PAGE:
ORIGINAL RESEARCH article
Increasing Proportion of HIV-Infected Pregnant Zambian Women Attending Antenatal Care Are Already on Antiretroviral Therapy (2010–2015)
- 1Department of Population Health, Faculty of Epidemiology and Population Health, London School of Hygiene and Tropical Medicine, London, United Kingdom
- 2School of Public Health, University of Zambia, Lusaka, Zambia
- 3ZAMBART, School of Public Health, University of Zambia, Lusaka, Zambia
Introduction: Accurate estimates of coverage of prevention of mother-to-child (PMTCT) services among HIV-infected pregnant women are vital for monitoring progress toward HIV elimination targets. The achievement of high coverage and uptake of services along the PMTCT cascade is crucial for national and international mother-to child transmission (MTCT) elimination goals. In eastern and southern Africa, MTCT rate fell from 18% of infants born to mothers living with HIV in 2010 to 6% in 2015. This paper describes the degree to which World Health Organization (WHO) guidelines for PMTCT services were implemented in Zambia between 2010 and 2015.
Method: The study used routinely collected data from all pregnant women attending antenatal clinics (ANC) in SmartCare health facilities from January 2010 to December 2015. Categorical variables were summarized using proportions while continuous variables were summarized using medians and interquartile ranges.
Results: There were 104,155 pregnant women who attended ANC services in SmartCare facilities during the study period. Of these, 9% tested HIV-positive during ANC visits whilst 43% had missing HIV test result records. Almost half (47%) of pregnant women who tested HIV-positive in their ANC visit were recorded in 2010. Among HIV-positive women, there was an increase in those already on ART at first ANC visit from 9% in 2011 to 74% in 2015. The overall mean time lag between starting ANC care and ART initiation was 7 months, over the 6 year period, but there were notable variations between provinces and years.
Conclusion: The implementation of the WHO post 2010 PMTCT guidelines has resulted in an increase in the proportion of HIV-infected pregnant women attending ANC who are already on ART. However, the variability in HIV infection rates, missing data, and time to initiation of ART suggests there are some underlying health service or database issues which require attention.
The Joint United Nations Programme on HIV/AIDS super-fast-track framework of ending the AIDS epidemic by 2030 set to reach and sustain 95% of pregnant women living with HIV with lifelong HIV treatment by 2018 globally (1). The achievement of high coverage and uptake of services along the prevention of mother-to-child (PMTCT) cascade is crucial for national and international mother-to-child transmission (MTCT) elimination goals (2). Twenty-two countries in sub-Saharan Africa with a high burden of MTCT were identified as priority countries for intensified support to achieve the UNAIDS HIV elimination goal (2, 3), which included Zambia. A commonly used surrogate marker for programme effectiveness is programme coverage. For PMTCT this would be the proportion of HIV-infected women and exposed infants in a population that access the different components of the PMTCT programmatic cascade (4). Estimates of coverage with PMTCT services among all HIV-infected pregnant women are vital to monitor progress relative to targets, and to secure donor funding for PMTCT programmes (5).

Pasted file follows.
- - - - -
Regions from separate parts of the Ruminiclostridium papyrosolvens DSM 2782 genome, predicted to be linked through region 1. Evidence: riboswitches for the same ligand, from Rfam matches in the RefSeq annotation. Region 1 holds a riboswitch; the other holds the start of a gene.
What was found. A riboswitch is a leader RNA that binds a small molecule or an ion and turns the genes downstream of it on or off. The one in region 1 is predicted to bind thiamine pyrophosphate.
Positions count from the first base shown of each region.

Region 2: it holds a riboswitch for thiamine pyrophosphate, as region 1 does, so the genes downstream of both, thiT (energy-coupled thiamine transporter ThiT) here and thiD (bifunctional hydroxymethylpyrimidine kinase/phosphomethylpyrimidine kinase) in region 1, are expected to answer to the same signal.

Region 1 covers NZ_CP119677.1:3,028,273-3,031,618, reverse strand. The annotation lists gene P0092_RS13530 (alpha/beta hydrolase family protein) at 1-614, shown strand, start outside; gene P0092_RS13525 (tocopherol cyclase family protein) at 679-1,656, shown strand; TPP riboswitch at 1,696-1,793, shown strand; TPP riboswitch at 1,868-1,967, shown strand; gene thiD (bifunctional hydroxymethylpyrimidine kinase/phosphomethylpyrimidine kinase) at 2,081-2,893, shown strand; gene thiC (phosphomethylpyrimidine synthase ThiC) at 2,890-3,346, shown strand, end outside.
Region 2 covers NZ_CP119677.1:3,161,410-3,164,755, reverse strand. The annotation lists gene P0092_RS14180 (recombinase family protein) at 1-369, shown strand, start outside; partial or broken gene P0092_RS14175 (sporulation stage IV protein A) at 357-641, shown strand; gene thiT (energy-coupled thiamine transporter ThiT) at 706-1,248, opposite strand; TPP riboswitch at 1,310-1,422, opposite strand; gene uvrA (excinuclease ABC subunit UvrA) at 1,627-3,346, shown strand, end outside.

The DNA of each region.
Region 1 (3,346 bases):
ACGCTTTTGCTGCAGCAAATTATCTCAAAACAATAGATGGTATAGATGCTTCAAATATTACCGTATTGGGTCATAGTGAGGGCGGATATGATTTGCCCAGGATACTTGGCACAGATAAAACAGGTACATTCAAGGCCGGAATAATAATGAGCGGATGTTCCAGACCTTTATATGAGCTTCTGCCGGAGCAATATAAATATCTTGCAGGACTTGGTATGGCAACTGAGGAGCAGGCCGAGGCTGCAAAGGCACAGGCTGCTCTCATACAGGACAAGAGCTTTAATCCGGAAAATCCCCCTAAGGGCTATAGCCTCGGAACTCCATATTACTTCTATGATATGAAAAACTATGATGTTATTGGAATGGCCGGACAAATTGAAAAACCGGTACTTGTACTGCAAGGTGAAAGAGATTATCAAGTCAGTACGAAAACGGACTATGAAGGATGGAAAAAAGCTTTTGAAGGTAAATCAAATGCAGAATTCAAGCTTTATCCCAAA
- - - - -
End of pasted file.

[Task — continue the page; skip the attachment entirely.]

As a result of increased coverage and improved regimens, rates of HIV transmission from mothers to infants during pregnancy and breastfeeding have decreased around the world (6). The largest decline was in eastern and southern Africa, where it fell from 18% of infants born to mothers living with HIV in 2010 to 6% in 2015 (7). In 2017, 210,000 new infections were averted due to PMTCT (8). Some countries in the SSA like South Africa are approaching the very low MTCT rates achieved in high- income countries, but several others such as Zambia, Angola, DRC, Nigeria, Lesotho, and Kenya lag far behind at the moment (9). In Zambia coverage of pregnant women living with HIV accessing antiretroviral medicines was 92% [78–>95] in 2017, a decrease from 95% in 2015 (8).
This paper describes trends in the coverage of PMTCT services from 2010 to 2015 using the SmartCare database of routine clinical information collected in Zambia. This is the first study to have evaluated the effectiveness of implementing post 2010 PMTCT interventions nationwide using SmartCare routine data.
This was a retrospective cohort study using routinely collected data. The study population was all pregnant women attending antenatal care (ANC) from January 2010 to December 2015 in health facilities using the SmartCare database.
In Zambia over 90% of pregnant women attend ANC services at least once during their pregnancy, but only 47% deliver at health facilities (10). Thus, it is difficult to ensure that eligible pregnant women receive the complete treatment to prevent transmission of HIV to their babies. Although more than 75% of the ANC facilities currently provide PMTCT services, the majority of these facilities are along the country's main rail line and in urban centers, resulting in geographical inequity (10).